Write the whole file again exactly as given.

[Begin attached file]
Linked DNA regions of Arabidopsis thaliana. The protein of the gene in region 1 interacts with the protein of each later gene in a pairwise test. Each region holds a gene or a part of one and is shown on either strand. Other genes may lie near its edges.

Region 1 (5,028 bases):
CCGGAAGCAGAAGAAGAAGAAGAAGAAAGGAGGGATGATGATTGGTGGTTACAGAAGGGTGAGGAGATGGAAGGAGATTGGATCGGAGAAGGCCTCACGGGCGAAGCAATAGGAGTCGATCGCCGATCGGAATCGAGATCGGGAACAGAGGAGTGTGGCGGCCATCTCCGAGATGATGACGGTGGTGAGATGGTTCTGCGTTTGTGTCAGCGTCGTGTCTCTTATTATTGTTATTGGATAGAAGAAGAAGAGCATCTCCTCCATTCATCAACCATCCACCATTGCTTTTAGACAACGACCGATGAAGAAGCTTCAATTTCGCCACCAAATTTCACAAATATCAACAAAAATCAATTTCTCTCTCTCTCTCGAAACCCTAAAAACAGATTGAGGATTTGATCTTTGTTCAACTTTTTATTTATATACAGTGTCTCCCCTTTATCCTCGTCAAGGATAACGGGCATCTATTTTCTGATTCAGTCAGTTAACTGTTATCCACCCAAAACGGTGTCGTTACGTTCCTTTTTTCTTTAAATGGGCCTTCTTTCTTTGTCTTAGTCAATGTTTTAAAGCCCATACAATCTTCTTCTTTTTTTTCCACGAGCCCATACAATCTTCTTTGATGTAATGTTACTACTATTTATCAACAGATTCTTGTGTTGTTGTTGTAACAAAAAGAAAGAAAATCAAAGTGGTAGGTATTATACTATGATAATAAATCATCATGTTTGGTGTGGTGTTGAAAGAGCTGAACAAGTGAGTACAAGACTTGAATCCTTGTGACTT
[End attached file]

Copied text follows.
Linked DNA regions of Arabidopsis thaliana. The protein of the gene in region 1 interacts with the protein of each later gene in a pairwise test. Each region holds a gene or a part of one and is shown on either strand. Other genes may lie near its edges.

Region 1 (5,028 bases):
CCGGAAGCAGAAGAAGAAGAAGAAGAAAGGAGGGATGATGATTGGTGGTTACAGAAGGGTGAGGAGATGGAAGGAGATTGGATCGGAGAAGGCCTCACGGGCGAAGCAATAGGAGTCGATCGCCGATCGGAATCGAGATCGGGAACAGAGGAGTGTGGCGGCCATCTCCGAGATGATGACGGTGGTGAGATGGTTCTGCGTTTGTGTCAGCGTCGTGTCTCTTATTATTGTTATTGGATAGAAGAAGAAGAGCATCTCCTCCATTCATCAACCATCCACCATTGCTTTTAGACAACGACCGATGAAGAAGCTTCAATTTCGCCACCAAATTTCACAAATATCAACAAAAATCAATTTCTCTCTCTCTCTCGAAACCCTAAAAACAGATTGAGGATTTGATCTTTGTTCAACTTTTTATTTATATACAGTGTCTCCCCTTTATCCTCGTCAAGGATAACGGGCATCTATTTTCTGATTCAGTCAGTTAACTGTTATCCACCCAAAACGGTGTCGTTACGTTCCTTTTTTCTTTAAATGGGCCTTCTTTCTTTGTCTTAGTCAATGTTTTAAAGCCCATACAATCTTCTTCTTTTTTTTCCACGAGCCCATACAATCTTCTTTGATGTAATGTTACTACTATTTATCAACAGATTCTTGTGTTGTTGTTGTAACAAAAAGAAAGAAAATCAAAGTGGTAGGTATTATACTATGATAATAAATCATCATGTTTGGTGTGGTGTTGAAAGAGCTGAACAAGTGAGTACAAGACTTGAATCCTTGTGACTT